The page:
The LP arrives
Format wars … a tale of forgotten formats.
Edison’s cylinders v Berliner’s flat discs
Phonograph v Gramophone
78 rpm disc v 45 rpm disc
45 single v LP
tape v disc
open reel tape v cassette
cassette v 8-track
Video 2000 v Sony U-Matic
VHS v Betamax
cassette v mini-disk
Walkman v Discman
CD v vinyl
CD v DAT
Laser disc v DVD
DVD-Audio v SACD
CD v download
Download v streaming
(My wife will inform anybody that all my choices have been “Betamax.” OK, but it IS way better than VHS. We did buy laser discs. And one day that DAT player in the attic may be worth something.)
RCA Victor v Columbia
In the late1940s, RCA Victor and Columbia were the two major players in competition for the new vinyl format. Their domination in America didn’t extend to Europe. Through a series of early and abortive business alliances,
EMI in the UK and Europe owned the Columbia brand name. They also owned the “Nipper” dog logo, which was RCA’s American trademark. RCA Victor was distributed by Decca in Britain. In the British Commonwealth, that Nipper trademark belonged to EMI’s His Master’s Voice label, and was also used by their Continental European partner label, Odeon. Columbia’s record division had to be known as CBS (Columbia Broadcasting System) in most of the world, and in the UK was distributed by Philips until 1962, when they finally launched their own CBS label.
In the UK, EMI and Decca were the major players. Both were umbrella companies, with a series of sub-labels.
See above for RCA Victor’s 45 rpm, 7 inch solution. Columbia invented the LP.
(see also: 78 minus 33 = 45)
When sound movies were introduced in 1927, the first soundtracks were on a series of Electrical Transmission discs playing at 33 1/3 rpm. RCA Victor had been the instigator. The concept of slower speed / longer playing time was introduced, but these early discs were made of shellac material too coarse for microgrooves, and the needles were too blunt, and the arms too heavy for finer needles. They were also 16″ in diameter and could hold eleven minutes of sound … matched to the length of a 35 mm film reel. Film soon moved to a soundtrack recorded on the film stock.
Wartime V-discs were made of vinylite, but it was expensive … too expensive for putting a classical piece or musical on a set of multiple 78s. Vinylite was the way, but they had to get a sufficiently long programme on one disc. They also knew that 33 1/3 was a speed which American radio stations were already equipped to play because Electrical Transmission discs were used for pre-recorded radio programmes..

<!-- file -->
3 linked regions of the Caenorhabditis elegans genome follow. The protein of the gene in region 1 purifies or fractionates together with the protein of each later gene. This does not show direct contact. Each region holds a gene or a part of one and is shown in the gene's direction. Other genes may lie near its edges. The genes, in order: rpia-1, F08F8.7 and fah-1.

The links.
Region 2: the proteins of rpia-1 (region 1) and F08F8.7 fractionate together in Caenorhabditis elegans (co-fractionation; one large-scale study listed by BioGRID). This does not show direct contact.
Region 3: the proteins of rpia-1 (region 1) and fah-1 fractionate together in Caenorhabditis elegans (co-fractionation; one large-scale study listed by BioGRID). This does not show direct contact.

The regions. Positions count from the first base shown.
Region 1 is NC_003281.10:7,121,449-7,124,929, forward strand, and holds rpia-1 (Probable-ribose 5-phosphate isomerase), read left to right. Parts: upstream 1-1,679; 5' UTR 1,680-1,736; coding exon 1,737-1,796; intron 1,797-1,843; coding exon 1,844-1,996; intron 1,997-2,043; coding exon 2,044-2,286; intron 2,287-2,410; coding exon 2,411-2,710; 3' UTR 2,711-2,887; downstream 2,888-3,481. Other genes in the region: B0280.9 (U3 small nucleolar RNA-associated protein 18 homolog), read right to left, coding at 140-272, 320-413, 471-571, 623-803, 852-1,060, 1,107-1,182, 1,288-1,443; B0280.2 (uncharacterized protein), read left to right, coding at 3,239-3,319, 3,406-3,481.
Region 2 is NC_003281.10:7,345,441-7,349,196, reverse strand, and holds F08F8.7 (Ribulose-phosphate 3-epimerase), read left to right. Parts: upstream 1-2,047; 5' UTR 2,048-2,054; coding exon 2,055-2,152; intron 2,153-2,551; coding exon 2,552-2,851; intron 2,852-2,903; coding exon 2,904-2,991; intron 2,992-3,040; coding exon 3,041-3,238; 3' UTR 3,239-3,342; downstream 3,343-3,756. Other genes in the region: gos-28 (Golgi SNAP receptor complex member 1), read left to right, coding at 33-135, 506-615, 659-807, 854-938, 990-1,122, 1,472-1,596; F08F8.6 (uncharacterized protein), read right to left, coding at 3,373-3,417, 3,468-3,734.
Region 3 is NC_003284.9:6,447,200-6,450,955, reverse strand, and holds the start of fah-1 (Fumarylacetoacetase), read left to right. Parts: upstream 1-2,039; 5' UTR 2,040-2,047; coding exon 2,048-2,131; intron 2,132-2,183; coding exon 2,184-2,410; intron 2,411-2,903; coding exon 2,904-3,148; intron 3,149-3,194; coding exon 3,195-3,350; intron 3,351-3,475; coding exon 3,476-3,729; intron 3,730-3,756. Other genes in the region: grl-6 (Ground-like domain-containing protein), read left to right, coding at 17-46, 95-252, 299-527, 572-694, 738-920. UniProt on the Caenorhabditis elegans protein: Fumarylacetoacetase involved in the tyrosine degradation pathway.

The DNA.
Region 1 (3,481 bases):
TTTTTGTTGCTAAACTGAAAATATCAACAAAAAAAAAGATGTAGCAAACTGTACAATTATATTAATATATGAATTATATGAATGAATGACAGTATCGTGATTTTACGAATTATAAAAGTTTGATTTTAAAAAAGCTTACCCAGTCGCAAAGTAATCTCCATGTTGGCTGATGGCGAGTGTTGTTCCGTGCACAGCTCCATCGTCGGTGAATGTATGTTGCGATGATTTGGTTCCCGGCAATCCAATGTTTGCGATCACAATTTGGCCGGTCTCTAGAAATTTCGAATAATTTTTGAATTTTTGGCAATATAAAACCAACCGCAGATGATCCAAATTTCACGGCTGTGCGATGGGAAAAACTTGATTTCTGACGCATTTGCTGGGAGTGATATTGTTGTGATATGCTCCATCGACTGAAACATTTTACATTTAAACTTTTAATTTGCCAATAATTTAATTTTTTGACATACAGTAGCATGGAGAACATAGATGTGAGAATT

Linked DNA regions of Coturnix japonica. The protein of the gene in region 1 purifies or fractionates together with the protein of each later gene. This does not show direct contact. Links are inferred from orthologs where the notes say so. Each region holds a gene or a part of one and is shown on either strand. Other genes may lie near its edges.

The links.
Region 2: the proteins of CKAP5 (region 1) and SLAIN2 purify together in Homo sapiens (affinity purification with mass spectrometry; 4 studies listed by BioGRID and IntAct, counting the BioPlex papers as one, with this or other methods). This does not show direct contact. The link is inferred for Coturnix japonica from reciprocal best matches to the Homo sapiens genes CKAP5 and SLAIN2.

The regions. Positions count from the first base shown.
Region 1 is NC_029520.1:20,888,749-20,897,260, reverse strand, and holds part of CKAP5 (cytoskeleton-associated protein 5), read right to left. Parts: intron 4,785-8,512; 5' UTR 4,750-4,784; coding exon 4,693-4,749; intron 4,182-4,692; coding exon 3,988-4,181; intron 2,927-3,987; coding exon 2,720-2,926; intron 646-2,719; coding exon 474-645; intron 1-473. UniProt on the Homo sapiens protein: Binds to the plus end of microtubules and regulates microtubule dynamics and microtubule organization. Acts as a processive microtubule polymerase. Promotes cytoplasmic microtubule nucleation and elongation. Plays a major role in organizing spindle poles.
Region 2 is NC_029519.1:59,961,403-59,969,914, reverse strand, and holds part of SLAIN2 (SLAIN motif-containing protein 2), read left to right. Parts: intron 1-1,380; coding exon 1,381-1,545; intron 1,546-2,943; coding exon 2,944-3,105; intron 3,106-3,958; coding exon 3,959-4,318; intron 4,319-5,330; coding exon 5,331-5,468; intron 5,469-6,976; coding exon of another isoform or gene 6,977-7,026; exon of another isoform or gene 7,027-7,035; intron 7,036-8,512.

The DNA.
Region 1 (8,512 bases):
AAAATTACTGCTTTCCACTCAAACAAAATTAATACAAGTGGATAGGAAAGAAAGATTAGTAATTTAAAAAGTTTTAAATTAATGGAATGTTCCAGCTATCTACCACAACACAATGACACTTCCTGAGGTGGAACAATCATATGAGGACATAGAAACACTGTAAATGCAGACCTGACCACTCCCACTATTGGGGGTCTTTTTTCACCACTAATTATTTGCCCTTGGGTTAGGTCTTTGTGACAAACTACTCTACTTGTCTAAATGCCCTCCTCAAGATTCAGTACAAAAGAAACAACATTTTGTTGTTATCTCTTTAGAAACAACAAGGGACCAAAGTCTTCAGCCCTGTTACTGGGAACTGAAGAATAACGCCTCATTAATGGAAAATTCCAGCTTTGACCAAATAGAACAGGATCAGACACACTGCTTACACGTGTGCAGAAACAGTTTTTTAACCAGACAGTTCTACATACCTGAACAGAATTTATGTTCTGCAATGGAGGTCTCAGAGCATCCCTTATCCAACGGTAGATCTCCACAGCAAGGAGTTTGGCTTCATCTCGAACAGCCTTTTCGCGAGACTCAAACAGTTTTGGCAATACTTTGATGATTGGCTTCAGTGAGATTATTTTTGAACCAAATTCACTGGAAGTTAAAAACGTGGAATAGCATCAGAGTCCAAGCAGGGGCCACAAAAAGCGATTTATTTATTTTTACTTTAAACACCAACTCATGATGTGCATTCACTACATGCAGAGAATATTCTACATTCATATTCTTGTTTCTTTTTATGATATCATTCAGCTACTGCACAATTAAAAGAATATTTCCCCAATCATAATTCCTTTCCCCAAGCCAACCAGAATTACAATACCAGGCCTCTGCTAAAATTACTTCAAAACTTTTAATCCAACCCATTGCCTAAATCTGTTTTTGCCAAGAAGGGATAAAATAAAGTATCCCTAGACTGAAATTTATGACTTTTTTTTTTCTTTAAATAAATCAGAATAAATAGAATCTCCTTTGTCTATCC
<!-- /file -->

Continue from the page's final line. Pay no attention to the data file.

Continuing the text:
In 1944, the Allies discovered that the Germans had been developing and using an audio magnetic tape system with Magnetophone recorders. The Americans were quick to ship captured machines back. Tape was an important step in the move to LP, as it removed the problem of length of master recordings. One of those “What if?” questions is what would have happened if Columbia had decided to use open reel tapes as their new medium rather than vinyl LPs. The question of length would have been wide open, so that the playing length we later thought of as natural for an album … between 30 and 44 minutes would not have been a constraint.
The age of the LP had to wait until 1948, when vinyl was used, together with styluses with diamond or sapphire tips, and lighter arms. Columbia introduced the first LPs. Columbia had a major advantage in having worked most with those 1930s shellac LPs, and had assembled master recordings for archiving on Electrical Transcription discs since 1931, which meant they had an archive of recordings which were not exactly “LP ready” but at least existed in eleven minute chunks (say, a complete movement of a symphony) rather than two or three minute chunks.
Who designed the LP? Peter Goldmark claimed that he did as head of research. Edward Wallerstein was President of Columbia Records from 1939 to 1951, and before that had made the decision to archive on those early 33 1/3 discs. He said that the LP was a team development over several years and that a crucial breakthrough was the heated stylus and lightweight pickup, designed by Bill Bachman. Columbia engineers initially played with formats at seven minutes, Ten minutes, twelve minutes and eighteen minutes long.